Drug Testing
Drug testing has become a big part of occupational medicine in recent years. Many employers have started drug-free workplace programs, either by choice or because of government regulation. Drug testing is often used for preemployment screening because it is not considered a medical exam and so it is permissible under the Americans with Disabilities Act.
Procedures and regulations differ according to the specimen being tested. The most important legal distinction is whether the test is regulated by the U.S. Department of Transportation (DOT). DOT has been the leading agency for drug testing. There are elaborate rules governing how the test is done and how the results are used. The very large volumes of tests done every year allow the DOT to discover and respond to legal and technical problems quickly. The simplest and best way to operate a drug testing program is to follow DOT procedures for unregulated as well as regulated testing.
It is wise to use DOT-certified laboratories for all testing as well. These laboratories do large volumes of drug tests so they can be quite inexpensive. They are carefully regulated and the system is designed to prevent false positives: this means that any equivocal results are interpreted in favor of the person being tested. Despite the fact that they do millions of tests per year, any documented false positive drug test is carefully investigated by federal agents.
Hospital labs and those that do general clinical work do very poorly by comparison. Drug testing is an evidence-gathering procedure, not a medical test. It is the chain-of- custody and evidentiary procedures that favor the regulated labs, not their medical expertise.
Urine testing is the most common sampling technique and is the backbone of the DOT system. There is a 23-step system for gathering the sample that deals with acceptable techniques for ensuring that the specimen is not tampered with by the donor or the collector. It has been said that only the federal government could require 23 steps to tell someone to pee in a jar. However, this elaborate system ensures that the specimen may be used as legal evidence without being an undue invasion of the individual donor’s privacy. There are also provisions for other types of testing if the individual is medically unable to provide a urine specimen.
Blood testing is the preferred method for medical management of drug problems. Most emergency rooms have access to rapid screening for drugs when treating a known overdose or a coma of unknown etiology. Blood levels are used for setting medication doses in order to keep within therapeutic range. Blood tests are sometimes used as evidence for making medical care decisions: “Is the Alzheimer patient taking his digoxin?”
Unless it is being done at the patient’s request or under a specific court order, blood testing for drugs can be legally problematic. It is more invasive than sampling urine, breath, or hair. Most people resist having blood drawn purely for evidence and most doctors are hesitant to force the issue. If there is a clear legal process, such as an agreement that the county hospital emergency room (ER) will draw blood alcohols on all drivers who are taken into custody, then the physician should follow the procedure. If there is not an established legal procedure, then the doctor is wise to do only those blood tests that are medically necessary.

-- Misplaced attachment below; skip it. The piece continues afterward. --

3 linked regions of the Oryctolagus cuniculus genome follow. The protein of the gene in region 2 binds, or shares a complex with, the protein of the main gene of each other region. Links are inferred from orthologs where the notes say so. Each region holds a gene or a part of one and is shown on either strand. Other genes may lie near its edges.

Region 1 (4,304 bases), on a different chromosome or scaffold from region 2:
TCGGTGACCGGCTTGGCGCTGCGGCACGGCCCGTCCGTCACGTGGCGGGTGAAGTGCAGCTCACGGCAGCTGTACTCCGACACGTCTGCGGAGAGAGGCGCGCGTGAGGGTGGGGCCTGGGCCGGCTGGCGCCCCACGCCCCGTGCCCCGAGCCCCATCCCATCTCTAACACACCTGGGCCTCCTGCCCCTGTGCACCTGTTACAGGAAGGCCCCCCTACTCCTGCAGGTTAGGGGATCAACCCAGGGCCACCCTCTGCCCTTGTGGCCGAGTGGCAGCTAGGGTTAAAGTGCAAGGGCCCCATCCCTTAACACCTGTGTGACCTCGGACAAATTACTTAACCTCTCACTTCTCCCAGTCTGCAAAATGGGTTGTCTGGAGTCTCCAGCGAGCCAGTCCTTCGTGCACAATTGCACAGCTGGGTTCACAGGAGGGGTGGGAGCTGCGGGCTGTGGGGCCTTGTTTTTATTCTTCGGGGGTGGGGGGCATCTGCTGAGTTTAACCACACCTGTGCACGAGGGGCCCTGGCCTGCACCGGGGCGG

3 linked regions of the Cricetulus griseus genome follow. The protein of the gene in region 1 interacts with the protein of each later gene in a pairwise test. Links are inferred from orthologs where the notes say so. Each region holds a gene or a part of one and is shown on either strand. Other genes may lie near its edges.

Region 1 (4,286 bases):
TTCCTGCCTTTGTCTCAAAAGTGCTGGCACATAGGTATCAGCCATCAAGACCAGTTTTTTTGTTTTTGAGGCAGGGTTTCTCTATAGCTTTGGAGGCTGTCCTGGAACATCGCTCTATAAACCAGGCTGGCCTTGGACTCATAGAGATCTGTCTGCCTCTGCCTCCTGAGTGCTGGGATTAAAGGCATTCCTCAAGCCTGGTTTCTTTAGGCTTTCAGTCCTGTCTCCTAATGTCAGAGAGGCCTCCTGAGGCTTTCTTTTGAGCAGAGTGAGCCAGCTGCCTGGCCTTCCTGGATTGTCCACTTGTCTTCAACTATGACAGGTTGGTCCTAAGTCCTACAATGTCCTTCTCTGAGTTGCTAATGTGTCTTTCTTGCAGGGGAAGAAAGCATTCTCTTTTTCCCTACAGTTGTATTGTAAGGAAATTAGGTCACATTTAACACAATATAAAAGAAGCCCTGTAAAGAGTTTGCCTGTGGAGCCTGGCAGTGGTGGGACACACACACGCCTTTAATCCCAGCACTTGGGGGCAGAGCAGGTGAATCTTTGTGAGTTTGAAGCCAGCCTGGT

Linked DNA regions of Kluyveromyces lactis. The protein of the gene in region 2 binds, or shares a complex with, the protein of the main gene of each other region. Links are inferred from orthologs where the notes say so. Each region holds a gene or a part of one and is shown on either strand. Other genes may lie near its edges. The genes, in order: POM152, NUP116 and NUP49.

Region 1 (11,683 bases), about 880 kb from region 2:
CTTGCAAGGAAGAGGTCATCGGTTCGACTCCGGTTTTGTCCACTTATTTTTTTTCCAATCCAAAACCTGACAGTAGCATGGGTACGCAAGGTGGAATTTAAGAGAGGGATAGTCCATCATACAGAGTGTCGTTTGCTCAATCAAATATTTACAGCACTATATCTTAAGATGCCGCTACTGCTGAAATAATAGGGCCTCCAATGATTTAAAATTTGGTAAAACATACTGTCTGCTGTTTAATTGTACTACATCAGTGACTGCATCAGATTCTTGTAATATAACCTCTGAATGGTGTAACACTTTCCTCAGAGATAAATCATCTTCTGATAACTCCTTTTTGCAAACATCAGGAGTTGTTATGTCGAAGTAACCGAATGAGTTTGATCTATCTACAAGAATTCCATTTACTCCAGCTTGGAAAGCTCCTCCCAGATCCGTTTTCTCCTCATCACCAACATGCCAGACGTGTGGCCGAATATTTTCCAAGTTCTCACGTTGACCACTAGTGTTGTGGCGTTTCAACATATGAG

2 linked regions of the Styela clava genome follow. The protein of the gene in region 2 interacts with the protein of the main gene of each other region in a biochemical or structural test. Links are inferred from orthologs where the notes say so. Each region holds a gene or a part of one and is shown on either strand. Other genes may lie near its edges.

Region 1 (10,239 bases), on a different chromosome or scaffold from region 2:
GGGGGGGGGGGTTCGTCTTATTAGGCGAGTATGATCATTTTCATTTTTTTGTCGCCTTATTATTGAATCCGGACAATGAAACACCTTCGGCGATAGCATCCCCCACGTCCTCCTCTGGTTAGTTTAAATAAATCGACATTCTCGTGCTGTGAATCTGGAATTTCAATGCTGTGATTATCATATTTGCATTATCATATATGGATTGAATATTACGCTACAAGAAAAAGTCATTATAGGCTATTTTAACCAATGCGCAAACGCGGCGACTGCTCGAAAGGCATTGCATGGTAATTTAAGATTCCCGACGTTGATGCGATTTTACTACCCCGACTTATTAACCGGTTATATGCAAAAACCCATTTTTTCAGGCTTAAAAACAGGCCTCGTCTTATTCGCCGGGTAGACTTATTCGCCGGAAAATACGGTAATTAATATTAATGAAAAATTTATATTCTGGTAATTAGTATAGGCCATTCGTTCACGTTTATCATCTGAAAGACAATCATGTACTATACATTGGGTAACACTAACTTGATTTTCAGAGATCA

Evidentiary breath testing is the preferred method of testing for alcohol where it is available. This is not the old Breathalyzer test. It is a new technology that is very accurate. It is just as reliable as blood alcohol testing, but it is noninvasive so legal refusal is more difficult.
The evidentiary breath tests are also DOT regulated. This is the system used for screening truckers, pilots, etc. for illegal alcohol use or intoxication. There are a limited number of brands of machines that are authorized for this program, and the technicians doing the tests must have specific training. Because of these safeguards, the evidentiary breath test is accepted as accurate medical evidence in court.
Hair testing is the new technique for drug screening. It is new and relatively untried. The technical procedures are designed to remove contaminants, such as hair dye and shampoo, and environmental contamination, such as passive smoke, from the hair before it is tested for drugs. The biggest disadvantage of hair testing is that many people find it hard to believe that such contaminants can be removed. The other disadvantage is that many people object to having hair pulled from their bodies, leaving a small bald spot.
The greatest advantage to hair testing is that it detects drug use for the last several months instead of a few hours or days, like urine testing. Some large corporations have gone to hair testing for preemployment screening because it is more effective. A regular drug user may be able to abstain for a few days or a week in order to get a good job. Few drug addicts can stay clean for three to six months just to pass a hair test.
For-cause drug testing is a special issue, regardless of what specimen is being tested. Most screening tests only cover the five federally prohibited drugs: cocaine, marijuana, heroin, amphetamines, and PCP. If the employee is acting intoxicated, it may be necessary to test for legal drugs and alcohol as well. In addition, the physician or nurse may have a duty to evaluate the patient for life- threatening conditions, such as severe head trauma and diabetic ketoacidosis. Most law enforcement personnel assume that the smell of ketones on the breath means alcohol intoxication. A medical professional should realize that diabetes and starvation can cause the same odor and that trauma, seizures, and heart attacks can easily occur when someone is drinking.